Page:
Antique Safes/Morris-Ireland Safe
The Morris-Ireland Safe Co., Boston, MA, please see picture attached. This safe was purchased new and handed down from generation to generation. I am still using it at present time. The combination is a 3 position tumbler and it has always worked with no problem with the same combination. I opened it a few weeks back with no problem and closed it as usual. I tried to open it again a week later using the same combination but I can't get it to open and other family members that always open it didn't have any success either. I called a bonded locksmith and he tried to open it but to no avail.
He told me to call Boston Lock & Safe Co in Brookline, MA and they would have the tools to drill out the tumbler. Also, he stated that once they opened the safe it could not be locked again because you can't get parts to fix the tumbler or replace it with another so the whole safe is junk.
We want to get the safe open and continue using it. My question is can we get a new tumbler to replace the destroyed one and continue to use the safe? All suggestions of what to do, or a safe company that can open this safe and replace what is needed so we can continue using it securely is greatly appreciated. Thank-you
Sorry to be the bearer of bad news but your safe was not purchased "new"! This "Morris-Ireland" was NOT a manufacturer, they were a distributor, mainly selling used or second hand safes.
They repainted the safes with their logo for advertising purposes.
"Morris & Ireland Safe Company", Boston, MA (1870-1890ish).
Manufacturers were E.C. Morris and William C. Ireland.
Mr. Ireland retired in 1890 and Mr. Morris continued the company as E.C. Morris & Company. In 1893 it was reorganized as E.C. Morris Safe Company. In September of 1896 they began reducing its work force, shutting the doors in December of 1896. Mr. Morris disappeared in January of 1897 after several warrants for his arrest were issued, for fraud and embezzlement.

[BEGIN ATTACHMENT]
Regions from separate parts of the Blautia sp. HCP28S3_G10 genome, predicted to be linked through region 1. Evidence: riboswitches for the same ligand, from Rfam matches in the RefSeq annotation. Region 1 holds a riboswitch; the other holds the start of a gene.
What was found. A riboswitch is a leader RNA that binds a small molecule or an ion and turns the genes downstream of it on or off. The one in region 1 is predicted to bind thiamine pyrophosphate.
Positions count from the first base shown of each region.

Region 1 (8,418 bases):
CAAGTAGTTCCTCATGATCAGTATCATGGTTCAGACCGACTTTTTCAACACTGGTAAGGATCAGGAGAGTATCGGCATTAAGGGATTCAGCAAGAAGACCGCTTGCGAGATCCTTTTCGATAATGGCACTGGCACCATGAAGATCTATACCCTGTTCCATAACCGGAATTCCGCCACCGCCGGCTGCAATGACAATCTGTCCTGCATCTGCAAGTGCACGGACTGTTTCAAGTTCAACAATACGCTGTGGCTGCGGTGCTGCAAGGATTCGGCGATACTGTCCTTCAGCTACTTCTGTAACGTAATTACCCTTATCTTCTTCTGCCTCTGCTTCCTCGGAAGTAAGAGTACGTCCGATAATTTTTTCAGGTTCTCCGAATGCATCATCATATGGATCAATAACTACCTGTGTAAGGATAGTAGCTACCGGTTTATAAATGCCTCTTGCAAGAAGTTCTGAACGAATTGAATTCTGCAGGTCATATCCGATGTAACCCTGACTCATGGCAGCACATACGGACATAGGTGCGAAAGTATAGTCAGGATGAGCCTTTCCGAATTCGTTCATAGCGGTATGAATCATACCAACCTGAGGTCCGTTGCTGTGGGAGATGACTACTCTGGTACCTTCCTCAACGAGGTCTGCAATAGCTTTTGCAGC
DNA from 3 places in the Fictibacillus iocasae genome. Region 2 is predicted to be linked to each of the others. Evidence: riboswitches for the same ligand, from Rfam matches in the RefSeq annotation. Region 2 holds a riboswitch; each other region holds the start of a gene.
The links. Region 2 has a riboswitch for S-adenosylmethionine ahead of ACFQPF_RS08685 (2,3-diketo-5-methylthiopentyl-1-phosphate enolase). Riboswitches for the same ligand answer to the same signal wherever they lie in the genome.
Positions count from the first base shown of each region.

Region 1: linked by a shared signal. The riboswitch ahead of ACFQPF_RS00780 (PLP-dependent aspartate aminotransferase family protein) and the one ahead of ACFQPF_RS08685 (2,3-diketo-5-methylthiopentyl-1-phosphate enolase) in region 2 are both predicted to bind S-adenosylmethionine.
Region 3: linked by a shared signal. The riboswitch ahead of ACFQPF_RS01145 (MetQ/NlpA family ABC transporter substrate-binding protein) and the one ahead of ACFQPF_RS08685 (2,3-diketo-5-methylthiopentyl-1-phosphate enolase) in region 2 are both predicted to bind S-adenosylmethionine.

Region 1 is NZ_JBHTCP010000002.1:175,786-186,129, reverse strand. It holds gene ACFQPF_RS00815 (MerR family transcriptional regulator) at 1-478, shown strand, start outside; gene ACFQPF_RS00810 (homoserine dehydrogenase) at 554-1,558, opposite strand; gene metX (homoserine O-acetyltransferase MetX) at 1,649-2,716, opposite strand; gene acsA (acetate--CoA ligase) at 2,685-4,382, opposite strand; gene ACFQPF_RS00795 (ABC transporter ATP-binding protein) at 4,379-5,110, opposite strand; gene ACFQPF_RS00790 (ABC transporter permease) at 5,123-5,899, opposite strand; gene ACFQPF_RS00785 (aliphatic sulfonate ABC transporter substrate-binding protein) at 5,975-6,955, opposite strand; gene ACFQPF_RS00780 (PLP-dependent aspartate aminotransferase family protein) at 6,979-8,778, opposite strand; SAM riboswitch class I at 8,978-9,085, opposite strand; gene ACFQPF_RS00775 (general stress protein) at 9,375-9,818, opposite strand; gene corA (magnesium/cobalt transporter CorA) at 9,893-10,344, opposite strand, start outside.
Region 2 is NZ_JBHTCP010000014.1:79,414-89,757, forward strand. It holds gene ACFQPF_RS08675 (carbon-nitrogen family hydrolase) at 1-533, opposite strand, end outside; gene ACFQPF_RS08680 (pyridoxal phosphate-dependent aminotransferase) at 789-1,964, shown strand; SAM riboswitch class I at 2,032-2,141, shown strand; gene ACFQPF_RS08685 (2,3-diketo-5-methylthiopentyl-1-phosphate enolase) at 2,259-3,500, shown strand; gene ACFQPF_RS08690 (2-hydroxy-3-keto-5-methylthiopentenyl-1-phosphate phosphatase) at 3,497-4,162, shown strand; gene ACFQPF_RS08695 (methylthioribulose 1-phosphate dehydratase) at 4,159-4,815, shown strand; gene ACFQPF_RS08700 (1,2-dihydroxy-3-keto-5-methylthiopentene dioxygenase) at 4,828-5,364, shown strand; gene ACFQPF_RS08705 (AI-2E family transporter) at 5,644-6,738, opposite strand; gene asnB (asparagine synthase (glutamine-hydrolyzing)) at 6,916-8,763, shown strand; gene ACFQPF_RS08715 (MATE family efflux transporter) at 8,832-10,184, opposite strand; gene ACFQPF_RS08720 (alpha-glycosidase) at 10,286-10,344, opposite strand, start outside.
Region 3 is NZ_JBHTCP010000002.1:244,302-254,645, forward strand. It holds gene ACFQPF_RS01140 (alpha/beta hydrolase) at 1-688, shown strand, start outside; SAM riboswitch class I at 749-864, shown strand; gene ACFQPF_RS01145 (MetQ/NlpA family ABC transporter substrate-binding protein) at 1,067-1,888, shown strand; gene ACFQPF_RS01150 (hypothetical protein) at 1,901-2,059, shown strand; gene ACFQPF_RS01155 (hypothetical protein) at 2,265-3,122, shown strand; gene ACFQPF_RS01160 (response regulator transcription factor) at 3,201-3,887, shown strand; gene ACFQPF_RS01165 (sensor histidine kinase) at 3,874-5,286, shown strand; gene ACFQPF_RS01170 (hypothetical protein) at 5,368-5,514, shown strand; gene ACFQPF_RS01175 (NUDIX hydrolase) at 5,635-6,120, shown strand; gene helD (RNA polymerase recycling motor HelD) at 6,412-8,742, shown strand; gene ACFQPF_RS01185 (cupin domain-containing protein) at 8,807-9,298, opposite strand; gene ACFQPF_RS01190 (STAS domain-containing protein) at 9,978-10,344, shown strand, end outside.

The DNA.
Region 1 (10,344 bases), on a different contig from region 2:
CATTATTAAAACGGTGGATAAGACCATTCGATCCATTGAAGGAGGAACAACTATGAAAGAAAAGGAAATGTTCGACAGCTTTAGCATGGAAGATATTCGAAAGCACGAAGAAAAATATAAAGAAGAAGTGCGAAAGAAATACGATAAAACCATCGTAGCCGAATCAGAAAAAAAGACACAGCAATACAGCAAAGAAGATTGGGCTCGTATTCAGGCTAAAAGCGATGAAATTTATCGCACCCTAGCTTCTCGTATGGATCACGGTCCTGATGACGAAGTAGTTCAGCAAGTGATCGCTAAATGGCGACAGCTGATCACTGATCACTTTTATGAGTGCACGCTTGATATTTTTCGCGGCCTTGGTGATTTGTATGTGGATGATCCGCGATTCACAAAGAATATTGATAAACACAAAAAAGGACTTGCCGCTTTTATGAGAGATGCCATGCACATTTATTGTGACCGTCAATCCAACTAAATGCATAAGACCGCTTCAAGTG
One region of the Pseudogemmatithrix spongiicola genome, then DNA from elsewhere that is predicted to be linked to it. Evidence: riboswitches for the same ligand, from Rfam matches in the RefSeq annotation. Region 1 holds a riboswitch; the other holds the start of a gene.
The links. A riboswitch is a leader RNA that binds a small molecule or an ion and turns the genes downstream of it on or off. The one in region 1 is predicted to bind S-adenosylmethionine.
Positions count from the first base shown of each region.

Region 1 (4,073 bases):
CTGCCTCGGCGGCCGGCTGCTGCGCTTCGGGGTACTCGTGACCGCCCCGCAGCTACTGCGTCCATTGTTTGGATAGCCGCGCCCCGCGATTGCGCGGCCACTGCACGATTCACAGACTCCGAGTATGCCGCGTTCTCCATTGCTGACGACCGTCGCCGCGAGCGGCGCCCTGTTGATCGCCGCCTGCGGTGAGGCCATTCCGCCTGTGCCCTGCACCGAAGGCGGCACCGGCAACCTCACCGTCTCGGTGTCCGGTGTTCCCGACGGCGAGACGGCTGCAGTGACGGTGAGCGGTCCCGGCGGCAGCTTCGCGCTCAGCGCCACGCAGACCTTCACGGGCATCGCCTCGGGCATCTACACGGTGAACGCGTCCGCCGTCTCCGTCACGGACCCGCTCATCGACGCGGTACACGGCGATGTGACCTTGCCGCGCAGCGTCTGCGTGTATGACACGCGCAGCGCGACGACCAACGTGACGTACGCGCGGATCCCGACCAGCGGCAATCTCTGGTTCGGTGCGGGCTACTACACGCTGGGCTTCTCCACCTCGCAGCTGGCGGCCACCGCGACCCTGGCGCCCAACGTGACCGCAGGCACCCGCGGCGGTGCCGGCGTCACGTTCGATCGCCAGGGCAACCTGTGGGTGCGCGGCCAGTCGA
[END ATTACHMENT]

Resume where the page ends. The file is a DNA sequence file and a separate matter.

"Morris-Ireland Safe Company", Boston, MA (1904-1924)
Owner was William Andrew Luce. This company was in no way related to the original except in the name, which was used as Mr. Luce was not concerned with Mr. Ireland or Mr. Morris suing him over the use of the name. Mr. Ireland having died in 1895, and Mr. Morris still hiding from the law.
Mr. Luce was a bit of a "philanderer", and had several scandals with very young women that eventually let to his leaving Boston in 1924. This company was NOT a manufacturer.
While I would need better photos to determine what you actually have, my first impression is that the safe is from the "Alpine Safe & Lock Company", Cincinnati, OH (1887-1916).
Ok - on to the problems at hand.
First off, I NEVER, EVER recommend using a locksmith for safe work as they generally have little training, knowledge or tools to work on safes. Regardless of their being "bonded" which has nothing to do with their education - it is simply something that is provided to them by "JOINING" a magazine or some organization. While Bonding meant something 50 years or more ago, it means little to nothing anymore, other than just an advertising gimmick.
No Legitimate locksmith or safe technician would EVER indicate that they had to RUIN your safe simply to get it open. This would be similar to taking your car to a mechanic to change the oil and having them tell you that they could change the oil but they would ruin the engine in the process. Fortunately I have to applaud their ethics in sending you to someone else - but the same holds true REGARDLESS of the name of their company. Ruining a potentially antique safe simply to open it should NEVER even be an option.